Here are just a few of the key functions and systems you will need for a virtual school:

A Messaging Platform

It is important that you adopt a well-designed, highly effective messaging tool that will deliver on its promise to connect home and school. It will be used by teachers and administration for invaluable communication with students and parents. We also highly recommend that you consider multilingual or translation capabilities, especially when you are in an international environment. Tip: Check first to see if it can accept the characters and script required for languages such as Mandarin or Arabic.

Video Lesson Creation

It is important to have a well-designed screen and video recording system that facilitates teachers and students creating engaging content in an efficient manner. Platforms such as Tik Tok are now a viral medium for many young people. They will be comfortable and so should your teachers in creating meaningful and entertaining video content to be used in different modes of lesson delivery.

Student Portfolios

Frequently report cards are now replaced, in part, with electronic student portfolios. These systems are a powerful multimedia learning and communication product that demonstrates student progress over time in ways that a paper reports card with traditional grades cannot.

Learning and Classroom Management

This is where you are about to become inundated with a plethora of expensive products and systems with many promises and claims. Research carefully because this is an important foundation for your virtual school. You will need a platform that allows for teacher-monitored classroom communication. It should have basic tools that help teachers to be deeply connected with students in the learning process. You will need a learning management system (LMS) that offers a platform for rich and innovative learning as well as the capacity for collaborative learning experiences. Interaction and communication is even more important between students in a virtual school. Your teachers will need to develop creative , interactive tasks and assessments.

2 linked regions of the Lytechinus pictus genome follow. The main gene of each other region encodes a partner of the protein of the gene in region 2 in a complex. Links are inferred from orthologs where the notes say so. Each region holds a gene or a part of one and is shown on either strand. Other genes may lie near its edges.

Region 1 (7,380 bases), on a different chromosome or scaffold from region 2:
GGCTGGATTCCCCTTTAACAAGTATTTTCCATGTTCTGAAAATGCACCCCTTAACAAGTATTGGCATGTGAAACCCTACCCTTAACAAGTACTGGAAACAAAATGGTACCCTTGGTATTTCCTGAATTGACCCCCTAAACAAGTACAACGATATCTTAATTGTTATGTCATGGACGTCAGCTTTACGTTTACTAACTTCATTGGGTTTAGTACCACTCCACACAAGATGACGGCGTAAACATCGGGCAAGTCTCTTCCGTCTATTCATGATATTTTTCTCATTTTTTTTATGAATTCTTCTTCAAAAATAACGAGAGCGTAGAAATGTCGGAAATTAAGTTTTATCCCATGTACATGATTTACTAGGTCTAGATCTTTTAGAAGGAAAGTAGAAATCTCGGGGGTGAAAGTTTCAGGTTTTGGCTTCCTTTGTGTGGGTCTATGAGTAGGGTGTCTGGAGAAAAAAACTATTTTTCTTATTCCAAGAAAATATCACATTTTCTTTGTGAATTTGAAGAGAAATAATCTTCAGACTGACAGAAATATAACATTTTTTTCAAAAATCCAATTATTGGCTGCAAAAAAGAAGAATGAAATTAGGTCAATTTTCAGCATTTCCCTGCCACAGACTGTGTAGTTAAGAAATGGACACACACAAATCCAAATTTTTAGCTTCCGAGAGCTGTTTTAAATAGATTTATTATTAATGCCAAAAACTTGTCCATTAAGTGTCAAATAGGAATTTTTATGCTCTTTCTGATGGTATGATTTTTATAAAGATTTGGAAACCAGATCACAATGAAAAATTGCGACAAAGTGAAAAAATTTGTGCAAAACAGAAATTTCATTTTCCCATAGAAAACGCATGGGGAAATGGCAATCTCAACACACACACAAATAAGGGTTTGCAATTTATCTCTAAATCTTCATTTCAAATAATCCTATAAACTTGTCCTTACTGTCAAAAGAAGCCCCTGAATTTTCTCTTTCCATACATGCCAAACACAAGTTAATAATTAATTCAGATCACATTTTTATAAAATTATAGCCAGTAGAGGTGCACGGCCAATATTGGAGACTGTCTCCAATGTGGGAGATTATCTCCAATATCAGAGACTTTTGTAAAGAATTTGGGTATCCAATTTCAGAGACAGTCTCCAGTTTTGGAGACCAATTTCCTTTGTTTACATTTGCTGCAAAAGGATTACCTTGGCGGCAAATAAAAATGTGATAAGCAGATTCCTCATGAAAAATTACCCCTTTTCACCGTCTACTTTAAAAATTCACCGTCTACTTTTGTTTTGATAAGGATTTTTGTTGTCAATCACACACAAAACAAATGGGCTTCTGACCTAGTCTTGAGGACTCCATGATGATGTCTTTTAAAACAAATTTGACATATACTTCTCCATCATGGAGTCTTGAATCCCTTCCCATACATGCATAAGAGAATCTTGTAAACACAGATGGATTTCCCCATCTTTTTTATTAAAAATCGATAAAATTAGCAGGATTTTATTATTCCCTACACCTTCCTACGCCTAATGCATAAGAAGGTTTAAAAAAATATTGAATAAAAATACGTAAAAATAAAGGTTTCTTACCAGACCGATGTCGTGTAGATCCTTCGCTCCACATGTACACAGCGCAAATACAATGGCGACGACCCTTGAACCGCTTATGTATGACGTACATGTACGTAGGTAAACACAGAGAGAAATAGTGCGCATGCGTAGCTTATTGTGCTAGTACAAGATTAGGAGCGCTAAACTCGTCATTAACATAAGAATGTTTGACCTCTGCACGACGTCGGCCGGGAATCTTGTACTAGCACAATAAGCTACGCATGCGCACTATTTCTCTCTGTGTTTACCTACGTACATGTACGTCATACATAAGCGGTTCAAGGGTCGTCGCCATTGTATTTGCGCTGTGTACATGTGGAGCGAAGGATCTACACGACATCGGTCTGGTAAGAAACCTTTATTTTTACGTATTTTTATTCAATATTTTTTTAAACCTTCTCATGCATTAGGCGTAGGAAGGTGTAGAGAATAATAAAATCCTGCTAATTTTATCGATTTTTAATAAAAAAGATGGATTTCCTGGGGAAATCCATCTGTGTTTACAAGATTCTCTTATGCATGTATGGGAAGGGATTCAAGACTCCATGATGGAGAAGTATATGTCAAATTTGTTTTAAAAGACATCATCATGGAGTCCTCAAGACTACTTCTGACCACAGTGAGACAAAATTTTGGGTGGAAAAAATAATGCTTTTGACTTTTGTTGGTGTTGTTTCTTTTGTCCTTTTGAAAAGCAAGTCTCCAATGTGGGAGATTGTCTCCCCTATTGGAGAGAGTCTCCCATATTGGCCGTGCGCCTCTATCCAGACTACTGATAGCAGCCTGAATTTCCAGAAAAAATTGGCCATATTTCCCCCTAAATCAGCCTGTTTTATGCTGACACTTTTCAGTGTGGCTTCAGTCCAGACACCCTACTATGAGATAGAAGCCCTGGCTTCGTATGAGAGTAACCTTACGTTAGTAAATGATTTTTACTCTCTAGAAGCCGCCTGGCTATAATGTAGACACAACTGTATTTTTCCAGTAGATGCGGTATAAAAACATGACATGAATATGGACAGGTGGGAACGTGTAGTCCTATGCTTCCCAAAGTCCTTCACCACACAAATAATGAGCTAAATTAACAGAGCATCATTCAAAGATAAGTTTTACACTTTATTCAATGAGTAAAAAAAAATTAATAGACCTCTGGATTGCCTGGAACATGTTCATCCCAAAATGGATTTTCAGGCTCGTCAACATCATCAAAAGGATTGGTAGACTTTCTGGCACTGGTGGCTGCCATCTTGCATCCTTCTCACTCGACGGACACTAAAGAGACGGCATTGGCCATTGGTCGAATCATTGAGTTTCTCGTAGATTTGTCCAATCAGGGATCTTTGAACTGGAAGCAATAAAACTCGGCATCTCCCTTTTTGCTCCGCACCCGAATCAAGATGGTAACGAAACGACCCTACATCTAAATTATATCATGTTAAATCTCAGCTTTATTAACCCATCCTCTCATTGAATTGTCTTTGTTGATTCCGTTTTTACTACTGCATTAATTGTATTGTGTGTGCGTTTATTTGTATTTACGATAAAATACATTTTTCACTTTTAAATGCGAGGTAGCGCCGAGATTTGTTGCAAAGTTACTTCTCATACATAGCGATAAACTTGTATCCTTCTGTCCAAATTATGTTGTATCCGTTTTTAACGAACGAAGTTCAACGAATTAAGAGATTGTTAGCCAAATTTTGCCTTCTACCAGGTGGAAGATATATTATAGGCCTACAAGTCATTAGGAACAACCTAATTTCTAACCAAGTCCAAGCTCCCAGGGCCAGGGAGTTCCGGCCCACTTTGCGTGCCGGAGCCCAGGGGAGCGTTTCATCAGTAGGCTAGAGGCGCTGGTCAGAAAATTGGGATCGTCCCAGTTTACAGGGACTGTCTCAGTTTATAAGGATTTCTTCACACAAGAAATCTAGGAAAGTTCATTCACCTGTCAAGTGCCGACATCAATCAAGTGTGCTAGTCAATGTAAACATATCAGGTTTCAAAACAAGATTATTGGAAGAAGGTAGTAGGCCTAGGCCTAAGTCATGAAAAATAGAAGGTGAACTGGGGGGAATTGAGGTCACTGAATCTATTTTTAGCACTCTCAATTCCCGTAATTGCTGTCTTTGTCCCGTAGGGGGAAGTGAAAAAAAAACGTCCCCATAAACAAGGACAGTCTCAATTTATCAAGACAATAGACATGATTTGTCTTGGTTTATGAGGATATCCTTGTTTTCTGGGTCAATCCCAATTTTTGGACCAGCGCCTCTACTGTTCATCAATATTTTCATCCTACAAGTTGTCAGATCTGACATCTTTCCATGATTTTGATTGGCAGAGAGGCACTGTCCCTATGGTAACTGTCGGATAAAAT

Lesson Planning, organisation and scheduling

Virtual schools need flexible and collaborative lesson planning. You will need to coordinate and create calendars and smaller virtual classroom or class sites that connect students with a time and a virtual space. Lesson planning that connects teacher instructions, resources and students virtually, must be seamless. You will create virtual spaces where students can collaborate, discuss and communicate around central topics. These will be spaces for expression and creativity, debate and a central communication forum connected to key content topics.


Innovative assessment needs to support both formative and summative assessment while allowing for student collaboration and group activities. Assessment comes in many forms for the simplest quizzes and tests to shared documents and collaborative projects stored and accessed in one location. Blogs, small websites and other technology applications will not only make assessment meaningful but engaging and relevant.

Content Delivery

Interactive slideshow tools meet the needs of individuals students accessing core content as well as large class groups. Prerecorded videos, magazines, articles, e-textbooks and other modes allow teachers to adopt a “flipped classroom” approach to learning. Students can access content independently leaving normal class time for direct application, analysis and discussion.

Wellness and Wellbeing